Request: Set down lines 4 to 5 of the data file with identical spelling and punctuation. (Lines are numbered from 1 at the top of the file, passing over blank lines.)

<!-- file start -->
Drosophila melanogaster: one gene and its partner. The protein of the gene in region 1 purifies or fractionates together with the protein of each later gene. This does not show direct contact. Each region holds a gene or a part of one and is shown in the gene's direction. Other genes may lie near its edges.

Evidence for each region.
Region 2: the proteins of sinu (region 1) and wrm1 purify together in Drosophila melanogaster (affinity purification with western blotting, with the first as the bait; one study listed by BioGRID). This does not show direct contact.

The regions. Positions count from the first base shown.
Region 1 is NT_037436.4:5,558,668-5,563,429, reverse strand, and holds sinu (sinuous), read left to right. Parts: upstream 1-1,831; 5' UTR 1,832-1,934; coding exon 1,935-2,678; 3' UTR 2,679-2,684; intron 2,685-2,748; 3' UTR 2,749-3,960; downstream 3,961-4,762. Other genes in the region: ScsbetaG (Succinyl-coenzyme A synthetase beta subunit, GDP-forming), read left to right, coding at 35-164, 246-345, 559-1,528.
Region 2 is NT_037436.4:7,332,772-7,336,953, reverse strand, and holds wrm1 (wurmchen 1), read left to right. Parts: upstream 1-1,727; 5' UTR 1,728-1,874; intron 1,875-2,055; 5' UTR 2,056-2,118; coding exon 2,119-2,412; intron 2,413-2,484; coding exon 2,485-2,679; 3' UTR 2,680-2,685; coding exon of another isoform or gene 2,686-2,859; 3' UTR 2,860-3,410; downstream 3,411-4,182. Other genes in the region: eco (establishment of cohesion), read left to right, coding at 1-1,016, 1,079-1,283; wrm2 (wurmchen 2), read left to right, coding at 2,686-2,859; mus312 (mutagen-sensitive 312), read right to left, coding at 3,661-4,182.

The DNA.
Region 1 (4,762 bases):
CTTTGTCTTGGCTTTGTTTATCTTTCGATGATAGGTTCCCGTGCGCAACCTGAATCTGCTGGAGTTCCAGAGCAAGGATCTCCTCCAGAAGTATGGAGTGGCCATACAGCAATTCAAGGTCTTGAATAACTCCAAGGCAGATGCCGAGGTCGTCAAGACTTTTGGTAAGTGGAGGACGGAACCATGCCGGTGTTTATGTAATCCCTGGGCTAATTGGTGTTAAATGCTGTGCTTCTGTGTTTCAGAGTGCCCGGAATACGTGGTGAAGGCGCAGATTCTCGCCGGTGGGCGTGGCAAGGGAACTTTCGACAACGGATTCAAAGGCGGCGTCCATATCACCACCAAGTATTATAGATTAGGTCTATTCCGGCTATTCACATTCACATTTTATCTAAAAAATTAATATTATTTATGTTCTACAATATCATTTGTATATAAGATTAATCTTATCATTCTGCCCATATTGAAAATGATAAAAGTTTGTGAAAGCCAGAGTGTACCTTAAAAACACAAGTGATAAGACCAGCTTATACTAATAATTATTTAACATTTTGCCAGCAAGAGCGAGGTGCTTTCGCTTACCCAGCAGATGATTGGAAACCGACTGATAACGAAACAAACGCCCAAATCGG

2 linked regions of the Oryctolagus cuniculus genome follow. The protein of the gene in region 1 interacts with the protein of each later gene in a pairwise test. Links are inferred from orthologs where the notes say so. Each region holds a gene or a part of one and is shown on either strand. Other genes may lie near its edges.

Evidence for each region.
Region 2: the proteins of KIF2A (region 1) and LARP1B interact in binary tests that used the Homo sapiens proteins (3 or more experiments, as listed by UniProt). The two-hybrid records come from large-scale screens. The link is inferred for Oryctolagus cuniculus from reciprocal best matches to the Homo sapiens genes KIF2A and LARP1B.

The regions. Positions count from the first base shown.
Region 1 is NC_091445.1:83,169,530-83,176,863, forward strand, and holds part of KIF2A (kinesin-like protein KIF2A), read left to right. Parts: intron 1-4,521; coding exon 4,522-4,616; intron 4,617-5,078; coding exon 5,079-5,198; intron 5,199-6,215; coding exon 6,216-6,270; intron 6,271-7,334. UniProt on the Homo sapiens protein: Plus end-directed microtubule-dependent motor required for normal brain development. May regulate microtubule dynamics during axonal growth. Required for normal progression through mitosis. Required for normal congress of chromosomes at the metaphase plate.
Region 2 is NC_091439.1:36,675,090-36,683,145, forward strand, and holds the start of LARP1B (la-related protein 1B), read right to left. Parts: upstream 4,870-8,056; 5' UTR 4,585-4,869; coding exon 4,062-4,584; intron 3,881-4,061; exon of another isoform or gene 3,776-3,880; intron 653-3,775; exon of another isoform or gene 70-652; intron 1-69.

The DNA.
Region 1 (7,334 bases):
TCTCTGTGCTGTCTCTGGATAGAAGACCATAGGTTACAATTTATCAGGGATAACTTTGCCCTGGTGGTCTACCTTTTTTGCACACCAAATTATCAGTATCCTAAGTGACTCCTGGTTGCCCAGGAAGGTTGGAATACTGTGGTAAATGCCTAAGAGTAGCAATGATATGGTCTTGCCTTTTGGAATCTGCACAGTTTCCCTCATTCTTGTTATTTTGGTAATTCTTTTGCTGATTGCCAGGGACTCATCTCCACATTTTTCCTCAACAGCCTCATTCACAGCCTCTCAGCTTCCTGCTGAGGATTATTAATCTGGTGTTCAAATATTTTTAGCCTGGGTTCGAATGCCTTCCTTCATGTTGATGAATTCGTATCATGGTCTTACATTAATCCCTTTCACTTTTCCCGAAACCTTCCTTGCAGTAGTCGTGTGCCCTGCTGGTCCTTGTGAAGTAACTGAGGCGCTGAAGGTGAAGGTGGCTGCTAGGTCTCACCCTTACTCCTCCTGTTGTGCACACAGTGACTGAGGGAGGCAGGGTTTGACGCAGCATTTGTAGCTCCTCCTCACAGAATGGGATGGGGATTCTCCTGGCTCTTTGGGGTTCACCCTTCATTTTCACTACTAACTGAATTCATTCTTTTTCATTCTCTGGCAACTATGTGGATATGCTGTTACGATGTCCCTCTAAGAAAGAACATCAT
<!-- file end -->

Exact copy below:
The regions. Positions count from the first base shown.
Region 1 is NT_037436.4:5,558,668-5,563,429, reverse strand, and holds sinu (sinuous), read left to right. Parts: upstream 1-1,831; 5' UTR 1,832-1,934; coding exon 1,935-2,678; 3' UTR 2,679-2,684; intron 2,685-2,748; 3' UTR 2,749-3,960; downstream 3,961-4,762. Other genes in the region: ScsbetaG (Succinyl-coenzyme A synthetase beta subunit, GDP-forming), read left to right, coding at 35-164, 246-345, 559-1,528.